If you bumped into a person of color they were radiant and so full of joy it was Christmas come early. My husband’s family was calling all day saying, “Wouldn’t Grandma have been so shocked that wish could happen in our lifetimes?”

The Pakistani clerk in the bakery–I had to get a little celebration cake–said that she felt now she would no longer be looked at as a terrorist but as a real American. She had tears in her eyes as she wrapped up my package. The Puerto Rican concierge at the gym was gleeful and celebrating with a bunch of the trainers and many of the clients. Everywhere you heard. WE DID IT !!!!

And we took the message from Obama’s speech last night to truly mean that this was an army of those full of hope, and tiny donations and leg work from dawn to dusk. We know the work has to continue, but for now it is a joy to behold.

>Orgasms, Ice Cream, Coffee and Doughnuts: The joy of voting

>My daughter, who is 23 and terminally cool, informed me this morning that with an “I Voted” sticker, you can get treats at Krispy Kreme, Starbucks, Ben and Jerry’s and Toys in Babeland. Thus the title and impetus for this entry.

I have never heard of incentives like this before as a way to reward or inveigle voters to hustle to the polls. But I love it. It is what I hope may be the start of the ‘incentivization’ of the younger generation. I see my daughter running out to vote with her good eye makeup highlighting her blue eyes and she is sporting her lapiz ring from Morocco and her Brazilian blue stone necklace as a way to “Pump up the Blue State Vote.” This morning, over coffee, she told me that in Brazil, it is a National Holiday and the bars are closed until the polls closed; then it is one big party. I think we have forgotten what a good time and celebration voting should and can be.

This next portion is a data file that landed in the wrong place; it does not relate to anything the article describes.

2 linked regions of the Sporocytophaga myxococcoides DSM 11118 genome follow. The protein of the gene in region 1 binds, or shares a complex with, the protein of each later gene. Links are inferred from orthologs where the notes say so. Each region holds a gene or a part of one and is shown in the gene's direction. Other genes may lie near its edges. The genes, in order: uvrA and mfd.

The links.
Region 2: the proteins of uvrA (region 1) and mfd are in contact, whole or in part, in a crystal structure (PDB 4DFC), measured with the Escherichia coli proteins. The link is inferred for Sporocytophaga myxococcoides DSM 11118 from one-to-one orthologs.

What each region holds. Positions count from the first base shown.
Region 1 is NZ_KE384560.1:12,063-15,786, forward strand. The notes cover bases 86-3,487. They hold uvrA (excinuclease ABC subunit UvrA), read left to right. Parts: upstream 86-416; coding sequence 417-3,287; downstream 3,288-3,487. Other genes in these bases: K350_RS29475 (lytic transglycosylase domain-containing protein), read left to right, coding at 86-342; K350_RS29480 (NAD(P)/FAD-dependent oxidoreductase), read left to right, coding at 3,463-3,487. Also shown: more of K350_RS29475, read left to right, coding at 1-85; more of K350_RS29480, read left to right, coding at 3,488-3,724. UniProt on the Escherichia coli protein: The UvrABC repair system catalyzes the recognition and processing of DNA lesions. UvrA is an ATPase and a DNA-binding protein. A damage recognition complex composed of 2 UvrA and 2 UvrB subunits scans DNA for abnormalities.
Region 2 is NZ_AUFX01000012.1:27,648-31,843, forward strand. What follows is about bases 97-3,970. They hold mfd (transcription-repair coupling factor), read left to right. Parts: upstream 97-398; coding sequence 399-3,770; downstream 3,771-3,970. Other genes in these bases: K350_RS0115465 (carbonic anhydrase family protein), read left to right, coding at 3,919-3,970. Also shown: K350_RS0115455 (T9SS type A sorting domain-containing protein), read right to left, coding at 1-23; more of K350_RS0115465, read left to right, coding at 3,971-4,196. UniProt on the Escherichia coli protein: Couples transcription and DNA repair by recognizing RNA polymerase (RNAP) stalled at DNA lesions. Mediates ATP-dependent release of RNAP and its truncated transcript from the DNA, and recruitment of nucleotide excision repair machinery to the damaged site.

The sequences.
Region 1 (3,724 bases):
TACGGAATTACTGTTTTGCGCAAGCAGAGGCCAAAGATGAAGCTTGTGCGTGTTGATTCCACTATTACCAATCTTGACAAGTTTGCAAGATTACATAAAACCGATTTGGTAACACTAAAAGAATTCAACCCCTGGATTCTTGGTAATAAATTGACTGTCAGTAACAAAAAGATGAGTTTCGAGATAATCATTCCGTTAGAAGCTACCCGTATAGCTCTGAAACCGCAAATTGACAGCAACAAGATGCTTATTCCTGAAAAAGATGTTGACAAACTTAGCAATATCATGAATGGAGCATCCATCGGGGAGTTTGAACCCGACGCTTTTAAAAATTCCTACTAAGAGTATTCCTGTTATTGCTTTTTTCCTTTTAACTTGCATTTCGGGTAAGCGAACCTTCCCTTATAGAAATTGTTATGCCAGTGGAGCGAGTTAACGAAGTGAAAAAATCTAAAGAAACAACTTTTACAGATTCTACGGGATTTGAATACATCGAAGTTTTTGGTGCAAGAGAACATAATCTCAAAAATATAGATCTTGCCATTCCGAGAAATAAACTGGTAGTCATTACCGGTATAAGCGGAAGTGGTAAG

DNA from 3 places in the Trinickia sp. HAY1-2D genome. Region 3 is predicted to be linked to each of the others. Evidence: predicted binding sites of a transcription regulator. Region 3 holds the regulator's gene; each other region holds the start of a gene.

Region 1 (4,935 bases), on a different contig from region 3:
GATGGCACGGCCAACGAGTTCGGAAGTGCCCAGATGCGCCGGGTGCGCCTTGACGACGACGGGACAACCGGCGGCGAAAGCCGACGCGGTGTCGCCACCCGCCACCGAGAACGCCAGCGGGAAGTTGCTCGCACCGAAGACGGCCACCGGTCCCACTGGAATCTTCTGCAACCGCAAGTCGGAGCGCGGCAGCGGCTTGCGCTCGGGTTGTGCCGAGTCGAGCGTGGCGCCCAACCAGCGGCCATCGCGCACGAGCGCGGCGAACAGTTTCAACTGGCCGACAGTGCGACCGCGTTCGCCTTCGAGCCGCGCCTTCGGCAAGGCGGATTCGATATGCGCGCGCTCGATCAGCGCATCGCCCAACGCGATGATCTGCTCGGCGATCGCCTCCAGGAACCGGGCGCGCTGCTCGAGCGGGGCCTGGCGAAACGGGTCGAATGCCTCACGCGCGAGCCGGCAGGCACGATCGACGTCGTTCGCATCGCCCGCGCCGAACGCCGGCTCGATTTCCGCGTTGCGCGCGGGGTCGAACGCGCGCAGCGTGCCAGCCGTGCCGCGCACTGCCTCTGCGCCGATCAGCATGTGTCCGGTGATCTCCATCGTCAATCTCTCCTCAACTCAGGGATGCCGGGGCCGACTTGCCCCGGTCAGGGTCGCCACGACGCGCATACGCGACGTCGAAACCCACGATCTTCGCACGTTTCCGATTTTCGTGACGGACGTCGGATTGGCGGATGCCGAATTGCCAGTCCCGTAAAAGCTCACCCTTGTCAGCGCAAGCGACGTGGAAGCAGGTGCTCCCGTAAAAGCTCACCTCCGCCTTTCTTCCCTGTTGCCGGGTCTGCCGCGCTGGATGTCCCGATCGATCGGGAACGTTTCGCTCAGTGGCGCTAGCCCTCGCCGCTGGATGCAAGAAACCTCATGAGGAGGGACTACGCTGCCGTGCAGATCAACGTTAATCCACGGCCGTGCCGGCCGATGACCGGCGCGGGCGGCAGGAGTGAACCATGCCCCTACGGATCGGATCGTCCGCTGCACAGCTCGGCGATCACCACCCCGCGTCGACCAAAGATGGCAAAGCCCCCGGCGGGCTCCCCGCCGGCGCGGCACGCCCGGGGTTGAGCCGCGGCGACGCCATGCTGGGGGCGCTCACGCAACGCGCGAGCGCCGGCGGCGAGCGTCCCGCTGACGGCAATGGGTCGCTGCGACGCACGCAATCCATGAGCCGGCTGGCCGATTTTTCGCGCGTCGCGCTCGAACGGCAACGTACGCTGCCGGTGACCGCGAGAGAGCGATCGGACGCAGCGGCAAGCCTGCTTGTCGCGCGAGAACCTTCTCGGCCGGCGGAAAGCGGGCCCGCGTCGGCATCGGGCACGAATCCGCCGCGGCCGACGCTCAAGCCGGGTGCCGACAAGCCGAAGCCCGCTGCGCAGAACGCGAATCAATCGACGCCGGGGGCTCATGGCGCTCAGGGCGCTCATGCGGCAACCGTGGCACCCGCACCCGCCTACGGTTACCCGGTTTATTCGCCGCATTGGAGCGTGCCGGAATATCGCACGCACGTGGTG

Downtown, there are long lines and lots of gab as neighbors talk about the glorious weather and the potential for change. I know that many of us have put our lives on hold in the overblown expectation that if Obama wins this election:
-Our lives will change
-The stock market will turn around
-The world will no longer see us as morons
-I will personally find a job
-My family and many others will get health care

That coupled with the treat enumerated above make this Election Day an enormous potential party. I know that all of this can not, and certainly won’t come to fruition is any kind of quick step, but after eight years of such stunning disregard for:
-The world
-The environment
-The middle class and the poor

I just need to believe that we are not witnessing the end of days.

And if hope is evinced in treats, then I am heartened by the free offers which abound. I write this with bated breath and fingers crossed, which by the way is a tough way to type.

>Who’s the jumper and who’s the pusher?

>I learned long ago how to jump-start cars. It was a byproduct of owning classic British cars that were touchy in rain, sunshine, cold or any other meteorological contrivance. Or at least that was the excuse to which we ascribed their fragility; after all, a racy British car with a snarl for a grill and sleek fins could not be badly made, there had to be a reason.